Happy Thanksgiving

Dear readers--cheers and a happy Thanksgiving! May your day be filled with love, spicy aromas, mouthwatering food, luscious wine and sanity. If you can eat whatever you like without repercussions, skip the rest of this post. For those of you (like me) for whom Thanksgiving is both a glorious celebration of food and the most challenging day of the year, read on. This day will mark the apex of hospitality, the day when years of refining recipes yield a perfect meal, a celebration of plenty with overeating expected and glorified, a day coded with layers of family history, when sometimes the old scars get picked instead of happy memories shared, a day when those of us who must exercise discipline to maintain a normal weight struggle to feast without overdoing it to the point of self-loathing. Here are some tips to enjoy the day:
Pal up! Find a family member at the dinner who has the same problem of overindulgence and decide to help each other make good choices. If your family sabotages you, arrange to have a friend's cell number for phone support.
Gear up! Just as an athlete would survey the course and make a plan, figure out what is good for your body and what is not and strategize.
Put a circle around it! Allow yourself one plate of food filled as much as you want and a small dish for dessert, but not one bite or nibble more. Like eating in general, it's the nibbling that can add up, so no "cleaning up" in the kitchen that doesn't involve washing the dishes. You know what I mean!
Be in the moment! Slow down and eat each bite like it's the last one you'll have in this world--really enjoy what you're eating--slowly!
If all else fails, I'll tell you my secret if you promise not to laugh--visualize being a pig. I came to the painful realization over ten years ago that I just cannot eat chocolate sanely and in moderation, so I decided to not eat chocolate--one day at a time. When all my defenses are down, I use my power of imagination and visualize myself in a trough of chocolate, wallowing in every type of chocolate dessert and stuffing myself, getting bigger and piggier with every bite. The mental image is so disgusting that I want to make a better choice to eat something like pumpkin pie that I can eat sanely. As foodies, we live to eat, but like love, food should always be kind and never hurt us. There's a world of delectable food--and wine--to be savored, but let's eat and drink with gusto but not excess.


Winery of the Year Plus Harvest Stew Baked In A Sugar Pumpkin

Looking for a Thanksgiving recipe that celebrates fall but doesn't involve turkey? How about chunks of slow cooked pork stewed with yams, spices, vegetables and peaches? This recipe always gets rave reviews and looks festive presented in its golden brown pumpkin. Last Saturday's menu: I served sauteed mushrooms as appetizers, along with spanokopita and black olive tapenade, paired with the 2006 Forgeron Chardonnay. Entree was the pork stew below, garden greens salad, herb onion bread with two cheeses: creamy Bucherondin and Delice de Bourgogne. We were drinking lightly, so sipped our Forgeron with dinner and never got around to the red wine. The stew would pair well with the 2006 Merryvale Merlot.
spray olive oil
3 lb. boneless pork shoulder roast
1 small onion, chopped
3 cloves garlic, minced
2 bay leaves
2 medium skinned, chopped tomatoes (or one 14 oz. can)
1 red bell pepper, chopped
2 medium yams, peeled and chopped small (about 2 cups)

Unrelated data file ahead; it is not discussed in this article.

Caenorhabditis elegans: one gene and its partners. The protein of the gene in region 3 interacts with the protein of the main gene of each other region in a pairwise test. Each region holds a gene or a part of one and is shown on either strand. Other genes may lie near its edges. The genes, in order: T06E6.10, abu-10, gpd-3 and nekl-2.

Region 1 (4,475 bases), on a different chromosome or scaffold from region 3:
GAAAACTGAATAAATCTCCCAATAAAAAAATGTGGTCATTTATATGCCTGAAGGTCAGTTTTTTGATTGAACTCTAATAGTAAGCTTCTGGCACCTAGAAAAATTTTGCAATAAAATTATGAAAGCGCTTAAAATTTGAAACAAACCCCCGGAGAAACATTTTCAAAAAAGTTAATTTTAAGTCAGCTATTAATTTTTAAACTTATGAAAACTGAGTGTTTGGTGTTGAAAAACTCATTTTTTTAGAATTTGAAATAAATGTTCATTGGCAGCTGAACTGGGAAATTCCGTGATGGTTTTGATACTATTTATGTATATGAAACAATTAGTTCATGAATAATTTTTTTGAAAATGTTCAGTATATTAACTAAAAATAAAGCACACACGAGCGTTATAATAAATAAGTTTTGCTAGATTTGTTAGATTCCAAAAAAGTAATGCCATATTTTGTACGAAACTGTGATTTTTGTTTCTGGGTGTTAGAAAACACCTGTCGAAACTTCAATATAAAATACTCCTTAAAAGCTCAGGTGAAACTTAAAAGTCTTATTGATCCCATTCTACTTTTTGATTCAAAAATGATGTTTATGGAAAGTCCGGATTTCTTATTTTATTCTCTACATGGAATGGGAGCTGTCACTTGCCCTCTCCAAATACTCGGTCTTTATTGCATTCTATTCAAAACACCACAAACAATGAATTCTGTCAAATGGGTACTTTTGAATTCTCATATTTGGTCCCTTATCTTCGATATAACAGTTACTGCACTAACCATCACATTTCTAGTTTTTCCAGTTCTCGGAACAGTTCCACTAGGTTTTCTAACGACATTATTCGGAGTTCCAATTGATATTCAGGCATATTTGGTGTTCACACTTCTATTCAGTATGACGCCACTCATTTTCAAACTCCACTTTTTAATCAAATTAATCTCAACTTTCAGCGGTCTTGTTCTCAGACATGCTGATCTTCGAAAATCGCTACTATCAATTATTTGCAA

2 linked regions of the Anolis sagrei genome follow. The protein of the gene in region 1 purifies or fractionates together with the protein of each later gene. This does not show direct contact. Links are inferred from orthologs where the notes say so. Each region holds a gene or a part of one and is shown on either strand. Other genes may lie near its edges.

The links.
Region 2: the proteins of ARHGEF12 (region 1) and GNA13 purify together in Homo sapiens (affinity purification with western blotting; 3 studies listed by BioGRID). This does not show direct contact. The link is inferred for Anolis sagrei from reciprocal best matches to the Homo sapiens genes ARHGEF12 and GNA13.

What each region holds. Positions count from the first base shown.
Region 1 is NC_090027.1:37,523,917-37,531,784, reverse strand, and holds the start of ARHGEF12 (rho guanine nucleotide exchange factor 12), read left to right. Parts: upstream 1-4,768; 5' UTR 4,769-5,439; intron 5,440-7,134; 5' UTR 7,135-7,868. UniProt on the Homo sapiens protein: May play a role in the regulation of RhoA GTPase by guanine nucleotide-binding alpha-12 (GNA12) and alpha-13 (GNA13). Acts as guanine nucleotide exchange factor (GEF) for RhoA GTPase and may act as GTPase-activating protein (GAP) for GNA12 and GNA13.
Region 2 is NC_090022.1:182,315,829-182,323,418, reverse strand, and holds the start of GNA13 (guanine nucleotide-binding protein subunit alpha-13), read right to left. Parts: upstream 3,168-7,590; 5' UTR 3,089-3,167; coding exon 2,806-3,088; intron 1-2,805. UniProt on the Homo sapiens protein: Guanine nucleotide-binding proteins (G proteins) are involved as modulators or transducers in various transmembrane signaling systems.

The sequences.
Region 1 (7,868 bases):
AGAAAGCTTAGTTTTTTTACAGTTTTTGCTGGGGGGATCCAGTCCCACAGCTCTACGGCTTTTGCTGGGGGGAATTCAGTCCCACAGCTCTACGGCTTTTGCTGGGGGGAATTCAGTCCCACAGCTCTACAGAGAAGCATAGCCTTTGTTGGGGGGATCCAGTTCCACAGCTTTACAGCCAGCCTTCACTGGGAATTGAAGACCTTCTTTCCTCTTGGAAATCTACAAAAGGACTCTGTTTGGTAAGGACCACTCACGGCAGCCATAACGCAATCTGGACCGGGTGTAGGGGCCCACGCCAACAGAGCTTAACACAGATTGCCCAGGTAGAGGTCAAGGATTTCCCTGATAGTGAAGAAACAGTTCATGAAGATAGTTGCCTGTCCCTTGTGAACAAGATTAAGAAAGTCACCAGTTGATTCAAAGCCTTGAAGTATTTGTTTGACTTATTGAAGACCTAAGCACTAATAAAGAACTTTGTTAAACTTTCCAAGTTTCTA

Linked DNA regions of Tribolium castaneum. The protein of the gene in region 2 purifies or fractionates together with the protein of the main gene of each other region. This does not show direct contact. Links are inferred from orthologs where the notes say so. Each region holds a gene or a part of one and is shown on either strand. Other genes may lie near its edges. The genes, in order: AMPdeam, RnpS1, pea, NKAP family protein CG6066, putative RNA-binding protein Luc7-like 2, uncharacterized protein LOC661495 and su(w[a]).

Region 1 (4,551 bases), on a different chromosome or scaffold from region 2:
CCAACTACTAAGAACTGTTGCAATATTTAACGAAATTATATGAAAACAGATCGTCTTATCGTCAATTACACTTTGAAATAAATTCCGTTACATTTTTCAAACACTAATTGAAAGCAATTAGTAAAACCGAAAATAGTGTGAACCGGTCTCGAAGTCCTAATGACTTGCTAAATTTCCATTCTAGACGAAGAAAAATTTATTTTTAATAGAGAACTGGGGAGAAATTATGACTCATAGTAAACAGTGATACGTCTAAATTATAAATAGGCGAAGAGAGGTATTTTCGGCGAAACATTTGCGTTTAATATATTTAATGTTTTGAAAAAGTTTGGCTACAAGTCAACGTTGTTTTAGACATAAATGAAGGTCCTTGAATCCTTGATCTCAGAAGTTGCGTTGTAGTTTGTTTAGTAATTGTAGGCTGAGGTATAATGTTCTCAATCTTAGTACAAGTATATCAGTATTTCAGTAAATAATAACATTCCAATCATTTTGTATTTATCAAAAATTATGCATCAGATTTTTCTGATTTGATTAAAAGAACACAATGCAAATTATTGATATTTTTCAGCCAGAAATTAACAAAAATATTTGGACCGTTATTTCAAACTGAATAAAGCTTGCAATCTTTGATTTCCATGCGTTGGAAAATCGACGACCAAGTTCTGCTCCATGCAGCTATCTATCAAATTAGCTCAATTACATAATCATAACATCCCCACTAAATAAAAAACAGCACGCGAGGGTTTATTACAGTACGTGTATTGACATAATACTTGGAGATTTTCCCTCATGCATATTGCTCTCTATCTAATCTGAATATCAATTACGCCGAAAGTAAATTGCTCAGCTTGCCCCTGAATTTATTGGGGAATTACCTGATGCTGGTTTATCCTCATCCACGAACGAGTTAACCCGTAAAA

1 medium potato, peeled and chopped
1 can corn kernels (about 1 cup)
2 peaches, peeled and chopped
1/4 bunch of parsley, chopped
1/2 bunch cilantro, chopped
1 tsp. oregano
1 tsp. cumin
1/2 lime
1/4 cup cooking sherry
1 big Sugar or Cinderella pumpkin (about 10 lb. or two 6 lb. if large is not available)
3 Tbsp. melted butter
Spray Dutch oven with oil and put over medium high heat. Brown the roast all over then turn the heat to medium and add the onion and garlic. Cook, turning the roast over, for a couple more minutes, then cover the meat with water, add the bay leaves, put the lid on and cook for 3 hours or until the meat is falling apart. You may need to turn the heat down--the water should be simmering but not at a boil. Remove the meat to a plate to cool and carefully strain the broth, returning the strained broth to the Dutch oven. Simmer the broth with the tomatoes, pepper, potato and yams until the vegetables begin to soften. Add the corn, peaches, parsley, cilantro, oregano, cumin, lime and sherry. Remove the fat from the pork and break the meat into chunks into the stew. Stir and taste--add salt and pepper if desired, but you may like the flavor without them. In the meantime, cut the top off the pumpkin at an horizontal angle so the top will make a lid (and not fall into the stew). Scoop out the seeds and pulp from the pumpkin and brush inside with the melted butter. Spoon the stew into the pumpkin, top with the pumpkin "lid" and bake in 350 degree oven for 1 1/2 to 2 hours until the pumpkin is soft but not falling apart. Serve the stew with scoops of the inside of the pumpkin. Serves 8.
1/2 cup milk
1 1/2 Tbsp. sugar
1 tsp. salt
1 Tbsp. butter
1 pkg. active yeast
1/2 cup lukewarm water
2 1/4 cups flour
1/2 small onion, chopped fine
1 tsp. dill
1 tsp. rosemary, minced or ground
Scald milk, add sugar, salt and butter. Dissolve yeast in water and mix into the milk mixture. Add the flour, onion, dill and rosemary and mix well. The dough should be very thick but just stirrable with a wooden spoon; add a 1/8 water if all the flour can't be mixed in. Cover bowl with a wet towel and let rise 45 minutes. Heat the oven to 350 degrees and spray a bread pan with oil. Spoon the dough into the bread pan, cover with the wet towel and let rise about 20 minutes or until dough is just below the top of the pan (it will rise above the pan during baking). Bake 1 hour.